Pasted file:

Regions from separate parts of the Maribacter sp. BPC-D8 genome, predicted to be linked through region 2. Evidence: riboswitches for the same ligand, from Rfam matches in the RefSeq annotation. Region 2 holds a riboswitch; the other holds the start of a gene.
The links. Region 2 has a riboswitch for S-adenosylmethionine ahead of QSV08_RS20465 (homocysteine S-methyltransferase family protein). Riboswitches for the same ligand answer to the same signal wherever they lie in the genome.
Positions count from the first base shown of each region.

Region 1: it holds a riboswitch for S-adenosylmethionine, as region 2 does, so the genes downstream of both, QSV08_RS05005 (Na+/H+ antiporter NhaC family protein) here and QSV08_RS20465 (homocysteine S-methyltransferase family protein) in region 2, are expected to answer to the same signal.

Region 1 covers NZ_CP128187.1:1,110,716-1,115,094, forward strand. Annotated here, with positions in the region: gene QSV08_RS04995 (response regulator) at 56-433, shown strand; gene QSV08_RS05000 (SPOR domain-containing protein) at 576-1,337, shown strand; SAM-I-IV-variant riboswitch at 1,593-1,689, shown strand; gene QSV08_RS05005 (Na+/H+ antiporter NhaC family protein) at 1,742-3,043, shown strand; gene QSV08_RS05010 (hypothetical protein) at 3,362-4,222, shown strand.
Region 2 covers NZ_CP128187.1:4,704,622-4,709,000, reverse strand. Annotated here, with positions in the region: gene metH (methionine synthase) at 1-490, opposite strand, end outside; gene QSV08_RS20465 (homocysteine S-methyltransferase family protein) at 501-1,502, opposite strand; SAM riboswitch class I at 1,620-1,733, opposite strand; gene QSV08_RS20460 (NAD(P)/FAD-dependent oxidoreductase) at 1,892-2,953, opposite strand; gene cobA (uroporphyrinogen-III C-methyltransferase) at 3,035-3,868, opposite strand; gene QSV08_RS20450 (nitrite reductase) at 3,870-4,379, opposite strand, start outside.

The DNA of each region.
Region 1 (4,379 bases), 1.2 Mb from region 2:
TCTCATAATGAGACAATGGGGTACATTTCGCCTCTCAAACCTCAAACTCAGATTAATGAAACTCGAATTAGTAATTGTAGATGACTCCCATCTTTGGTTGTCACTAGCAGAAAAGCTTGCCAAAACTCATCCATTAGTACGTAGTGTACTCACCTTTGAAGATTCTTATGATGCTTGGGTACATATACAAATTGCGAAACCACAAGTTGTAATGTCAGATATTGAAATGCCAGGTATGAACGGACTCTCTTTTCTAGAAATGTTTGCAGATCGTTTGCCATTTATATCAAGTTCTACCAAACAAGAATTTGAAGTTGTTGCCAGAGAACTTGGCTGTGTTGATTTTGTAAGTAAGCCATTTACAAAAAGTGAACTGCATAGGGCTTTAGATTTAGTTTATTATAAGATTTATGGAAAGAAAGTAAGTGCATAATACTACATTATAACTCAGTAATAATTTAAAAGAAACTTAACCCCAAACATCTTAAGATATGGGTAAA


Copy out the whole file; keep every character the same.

Regions from separate parts of the Maribacter sp. BPC-D8 genome, predicted to be linked through region 2. Evidence: riboswitches for the same ligand, from Rfam matches in the RefSeq annotation. Region 2 holds a riboswitch; the other holds the start of a gene.
The links. Region 2 has a riboswitch for S-adenosylmethionine ahead of QSV08_RS20465 (homocysteine S-methyltransferase family protein). Riboswitches for the same ligand answer to the same signal wherever they lie in the genome.
Positions count from the first base shown of each region.

Region 1: it holds a riboswitch for S-adenosylmethionine, as region 2 does, so the genes downstream of both, QSV08_RS05005 (Na+/H+ antiporter NhaC family protein) here and QSV08_RS20465 (homocysteine S-methyltransferase family protein) in region 2, are expected to answer to the same signal.

Region 1 covers NZ_CP128187.1:1,110,716-1,115,094, forward strand. Annotated here, with positions in the region: gene QSV08_RS04995 (response regulator) at 56-433, shown strand; gene QSV08_RS05000 (SPOR domain-containing protein) at 576-1,337, shown strand; SAM-I-IV-variant riboswitch at 1,593-1,689, shown strand; gene QSV08_RS05005 (Na+/H+ antiporter NhaC family protein) at 1,742-3,043, shown strand; gene QSV08_RS05010 (hypothetical protein) at 3,362-4,222, shown strand.
Region 2 covers NZ_CP128187.1:4,704,622-4,709,000, reverse strand. Annotated here, with positions in the region: gene metH (methionine synthase) at 1-490, opposite strand, end outside; gene QSV08_RS20465 (homocysteine S-methyltransferase family protein) at 501-1,502, opposite strand; SAM riboswitch class I at 1,620-1,733, opposite strand; gene QSV08_RS20460 (NAD(P)/FAD-dependent oxidoreductase) at 1,892-2,953, opposite strand; gene cobA (uroporphyrinogen-III C-methyltransferase) at 3,035-3,868, opposite strand; gene QSV08_RS20450 (nitrite reductase) at 3,870-4,379, opposite strand, start outside.

The DNA of each region.
Region 1 (4,379 bases), 1.2 Mb from region 2:
TCTCATAATGAGACAATGGGGTACATTTCGCCTCTCAAACCTCAAACTCAGATTAATGAAACTCGAATTAGTAATTGTAGATGACTCCCATCTTTGGTTGTCACTAGCAGAAAAGCTTGCCAAAACTCATCCATTAGTACGTAGTGTACTCACCTTTGAAGATTCTTATGATGCTTGGGTACATATACAAATTGCGAAACCACAAGTTGTAATGTCAGATATTGAAATGCCAGGTATGAACGGACTCTCTTTTCTAGAAATGTTTGCAGATCGTTTGCCATTTATATCAAGTTCTACCAAACAAGAATTTGAAGTTGTTGCCAGAGAACTTGGCTGTGTTGATTTTGTAAGTAAGCCATTTACAAAAAGTGAACTGCATAGGGCTTTAGATTTAGTTTATTATAAGATTTATGGAAAGAAAGTAAGTGCATAATACTACATTATAACTCAGTAATAATTTAAAAGAAACTTAACCCCAAACATCTTAAGATATGGGTAAA